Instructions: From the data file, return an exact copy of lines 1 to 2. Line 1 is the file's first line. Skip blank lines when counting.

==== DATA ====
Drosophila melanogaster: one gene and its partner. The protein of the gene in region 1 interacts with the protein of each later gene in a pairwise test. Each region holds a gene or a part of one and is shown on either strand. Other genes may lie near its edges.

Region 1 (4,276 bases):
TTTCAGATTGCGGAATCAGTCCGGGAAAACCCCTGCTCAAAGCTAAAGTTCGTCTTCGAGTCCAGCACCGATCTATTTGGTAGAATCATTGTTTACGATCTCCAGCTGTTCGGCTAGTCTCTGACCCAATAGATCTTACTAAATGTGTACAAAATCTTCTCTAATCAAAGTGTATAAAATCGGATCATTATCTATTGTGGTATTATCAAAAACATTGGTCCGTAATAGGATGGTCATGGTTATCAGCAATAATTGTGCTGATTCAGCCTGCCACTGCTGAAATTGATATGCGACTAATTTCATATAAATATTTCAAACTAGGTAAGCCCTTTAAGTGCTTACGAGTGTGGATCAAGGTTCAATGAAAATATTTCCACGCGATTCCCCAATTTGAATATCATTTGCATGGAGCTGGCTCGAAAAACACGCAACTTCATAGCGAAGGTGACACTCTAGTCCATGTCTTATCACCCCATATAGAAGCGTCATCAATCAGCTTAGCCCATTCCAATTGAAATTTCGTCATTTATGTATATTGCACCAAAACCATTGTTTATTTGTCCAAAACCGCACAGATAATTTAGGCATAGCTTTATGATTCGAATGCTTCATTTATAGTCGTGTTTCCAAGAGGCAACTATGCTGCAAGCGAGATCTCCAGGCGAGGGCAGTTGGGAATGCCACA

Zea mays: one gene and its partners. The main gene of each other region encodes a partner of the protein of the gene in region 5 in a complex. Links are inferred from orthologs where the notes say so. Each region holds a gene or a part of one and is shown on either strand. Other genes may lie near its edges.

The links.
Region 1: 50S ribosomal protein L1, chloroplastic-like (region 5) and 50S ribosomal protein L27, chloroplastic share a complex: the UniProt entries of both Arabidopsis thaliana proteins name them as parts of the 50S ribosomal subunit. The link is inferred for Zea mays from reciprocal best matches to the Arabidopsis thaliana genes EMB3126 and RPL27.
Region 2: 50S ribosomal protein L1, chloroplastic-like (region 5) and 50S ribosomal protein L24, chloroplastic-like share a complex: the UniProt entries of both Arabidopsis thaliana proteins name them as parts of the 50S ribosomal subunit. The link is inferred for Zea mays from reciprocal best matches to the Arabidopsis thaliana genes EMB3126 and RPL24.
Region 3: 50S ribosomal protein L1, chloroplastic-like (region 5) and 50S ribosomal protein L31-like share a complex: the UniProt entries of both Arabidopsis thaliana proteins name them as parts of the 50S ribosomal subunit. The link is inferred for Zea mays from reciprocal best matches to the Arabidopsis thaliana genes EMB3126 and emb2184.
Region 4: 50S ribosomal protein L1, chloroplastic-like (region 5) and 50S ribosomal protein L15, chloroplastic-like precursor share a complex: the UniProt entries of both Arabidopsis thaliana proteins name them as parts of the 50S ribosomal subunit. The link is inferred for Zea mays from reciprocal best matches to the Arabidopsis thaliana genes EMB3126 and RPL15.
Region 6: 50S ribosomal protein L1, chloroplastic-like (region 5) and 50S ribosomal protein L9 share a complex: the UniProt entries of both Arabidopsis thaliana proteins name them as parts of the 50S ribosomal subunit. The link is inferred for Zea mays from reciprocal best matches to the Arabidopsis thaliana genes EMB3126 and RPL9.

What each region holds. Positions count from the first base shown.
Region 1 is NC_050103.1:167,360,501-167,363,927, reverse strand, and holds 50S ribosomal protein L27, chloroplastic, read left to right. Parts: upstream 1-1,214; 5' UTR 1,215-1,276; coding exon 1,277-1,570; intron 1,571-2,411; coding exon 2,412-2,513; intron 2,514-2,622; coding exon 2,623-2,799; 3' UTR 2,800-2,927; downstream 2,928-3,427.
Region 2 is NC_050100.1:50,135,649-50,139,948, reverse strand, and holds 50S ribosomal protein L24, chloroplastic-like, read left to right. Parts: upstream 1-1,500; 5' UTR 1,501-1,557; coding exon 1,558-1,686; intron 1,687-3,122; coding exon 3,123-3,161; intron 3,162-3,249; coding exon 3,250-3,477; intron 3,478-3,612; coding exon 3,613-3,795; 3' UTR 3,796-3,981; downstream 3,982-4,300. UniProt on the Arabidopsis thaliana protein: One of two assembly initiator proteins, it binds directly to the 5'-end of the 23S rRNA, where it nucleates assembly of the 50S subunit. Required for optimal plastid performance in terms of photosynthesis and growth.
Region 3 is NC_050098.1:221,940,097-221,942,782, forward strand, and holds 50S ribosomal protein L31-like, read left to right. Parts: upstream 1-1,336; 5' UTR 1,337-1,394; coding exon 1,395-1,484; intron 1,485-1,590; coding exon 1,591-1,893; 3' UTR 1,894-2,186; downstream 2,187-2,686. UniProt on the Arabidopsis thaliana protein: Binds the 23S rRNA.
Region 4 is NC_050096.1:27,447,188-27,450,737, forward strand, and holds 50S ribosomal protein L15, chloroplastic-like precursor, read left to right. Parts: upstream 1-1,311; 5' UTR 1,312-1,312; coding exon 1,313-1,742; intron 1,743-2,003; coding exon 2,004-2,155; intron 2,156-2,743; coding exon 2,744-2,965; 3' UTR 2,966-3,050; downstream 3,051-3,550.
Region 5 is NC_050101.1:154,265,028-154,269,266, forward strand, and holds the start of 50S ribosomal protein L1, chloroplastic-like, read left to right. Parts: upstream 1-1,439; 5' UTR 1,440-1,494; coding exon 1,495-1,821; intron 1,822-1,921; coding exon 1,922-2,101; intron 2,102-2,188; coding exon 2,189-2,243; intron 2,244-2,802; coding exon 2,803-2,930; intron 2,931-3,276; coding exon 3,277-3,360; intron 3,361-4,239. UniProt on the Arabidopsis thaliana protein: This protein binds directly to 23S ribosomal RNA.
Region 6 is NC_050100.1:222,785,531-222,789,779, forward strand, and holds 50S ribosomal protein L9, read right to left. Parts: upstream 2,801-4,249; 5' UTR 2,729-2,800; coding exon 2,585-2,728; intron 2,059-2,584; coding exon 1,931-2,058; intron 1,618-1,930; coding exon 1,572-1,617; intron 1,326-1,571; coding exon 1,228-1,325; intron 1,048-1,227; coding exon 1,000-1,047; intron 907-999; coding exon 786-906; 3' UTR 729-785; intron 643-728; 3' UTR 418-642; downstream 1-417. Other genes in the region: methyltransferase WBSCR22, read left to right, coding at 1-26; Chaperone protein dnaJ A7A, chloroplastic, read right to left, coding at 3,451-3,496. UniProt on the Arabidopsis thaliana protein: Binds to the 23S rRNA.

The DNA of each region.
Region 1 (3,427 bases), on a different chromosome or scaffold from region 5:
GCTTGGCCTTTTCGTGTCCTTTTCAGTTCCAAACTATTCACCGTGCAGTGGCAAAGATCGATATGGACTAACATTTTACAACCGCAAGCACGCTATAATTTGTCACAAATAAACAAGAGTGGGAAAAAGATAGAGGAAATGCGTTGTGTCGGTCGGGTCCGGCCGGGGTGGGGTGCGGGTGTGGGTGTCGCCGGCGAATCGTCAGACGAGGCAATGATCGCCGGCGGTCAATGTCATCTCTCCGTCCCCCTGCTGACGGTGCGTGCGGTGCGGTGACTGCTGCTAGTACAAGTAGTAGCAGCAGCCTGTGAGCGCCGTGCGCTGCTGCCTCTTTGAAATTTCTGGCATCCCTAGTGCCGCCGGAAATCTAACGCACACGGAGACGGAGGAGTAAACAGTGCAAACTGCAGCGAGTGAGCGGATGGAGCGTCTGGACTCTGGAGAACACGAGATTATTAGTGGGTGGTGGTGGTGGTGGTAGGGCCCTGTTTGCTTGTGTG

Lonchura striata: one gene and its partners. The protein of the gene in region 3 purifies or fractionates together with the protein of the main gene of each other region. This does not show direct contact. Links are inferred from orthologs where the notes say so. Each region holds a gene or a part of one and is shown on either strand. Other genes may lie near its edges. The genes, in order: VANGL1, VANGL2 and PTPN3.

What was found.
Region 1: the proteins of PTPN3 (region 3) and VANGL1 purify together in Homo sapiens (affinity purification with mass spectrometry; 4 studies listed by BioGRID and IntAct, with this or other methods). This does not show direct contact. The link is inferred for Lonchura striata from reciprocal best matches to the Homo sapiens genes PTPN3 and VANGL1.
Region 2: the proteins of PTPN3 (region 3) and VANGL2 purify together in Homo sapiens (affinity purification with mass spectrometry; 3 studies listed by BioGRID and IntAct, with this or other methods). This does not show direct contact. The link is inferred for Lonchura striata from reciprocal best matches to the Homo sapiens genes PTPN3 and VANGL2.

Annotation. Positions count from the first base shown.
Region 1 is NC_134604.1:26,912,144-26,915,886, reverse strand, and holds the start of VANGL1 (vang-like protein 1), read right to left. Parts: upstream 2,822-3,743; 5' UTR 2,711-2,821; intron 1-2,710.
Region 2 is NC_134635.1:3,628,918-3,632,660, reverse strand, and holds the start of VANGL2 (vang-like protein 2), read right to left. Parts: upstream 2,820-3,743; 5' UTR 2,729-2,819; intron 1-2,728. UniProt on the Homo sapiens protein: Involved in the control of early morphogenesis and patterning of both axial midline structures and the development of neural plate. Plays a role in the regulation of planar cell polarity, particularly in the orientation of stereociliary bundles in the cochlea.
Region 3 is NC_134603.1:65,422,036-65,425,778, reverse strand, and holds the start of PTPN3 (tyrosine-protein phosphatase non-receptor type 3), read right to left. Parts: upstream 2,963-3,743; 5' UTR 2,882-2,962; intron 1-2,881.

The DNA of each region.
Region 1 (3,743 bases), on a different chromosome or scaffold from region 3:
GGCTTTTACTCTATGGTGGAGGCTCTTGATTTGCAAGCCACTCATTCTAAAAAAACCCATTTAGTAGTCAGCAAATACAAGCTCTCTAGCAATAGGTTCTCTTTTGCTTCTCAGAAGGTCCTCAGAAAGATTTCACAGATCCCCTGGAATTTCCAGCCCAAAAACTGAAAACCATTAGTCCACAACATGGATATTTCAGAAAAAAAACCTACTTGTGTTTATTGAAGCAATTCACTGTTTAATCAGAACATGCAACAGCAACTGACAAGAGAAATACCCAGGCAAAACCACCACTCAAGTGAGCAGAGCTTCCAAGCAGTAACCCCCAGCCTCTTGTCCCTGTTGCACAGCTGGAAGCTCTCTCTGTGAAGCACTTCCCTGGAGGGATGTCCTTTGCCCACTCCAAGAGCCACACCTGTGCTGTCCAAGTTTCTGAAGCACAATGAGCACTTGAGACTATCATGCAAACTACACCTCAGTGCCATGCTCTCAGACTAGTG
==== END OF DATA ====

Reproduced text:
Drosophila melanogaster: one gene and its partner. The protein of the gene in region 1 interacts with the protein of each later gene in a pairwise test. Each region holds a gene or a part of one and is shown on either strand. Other genes may lie near its edges.

Region 1 (4,276 bases):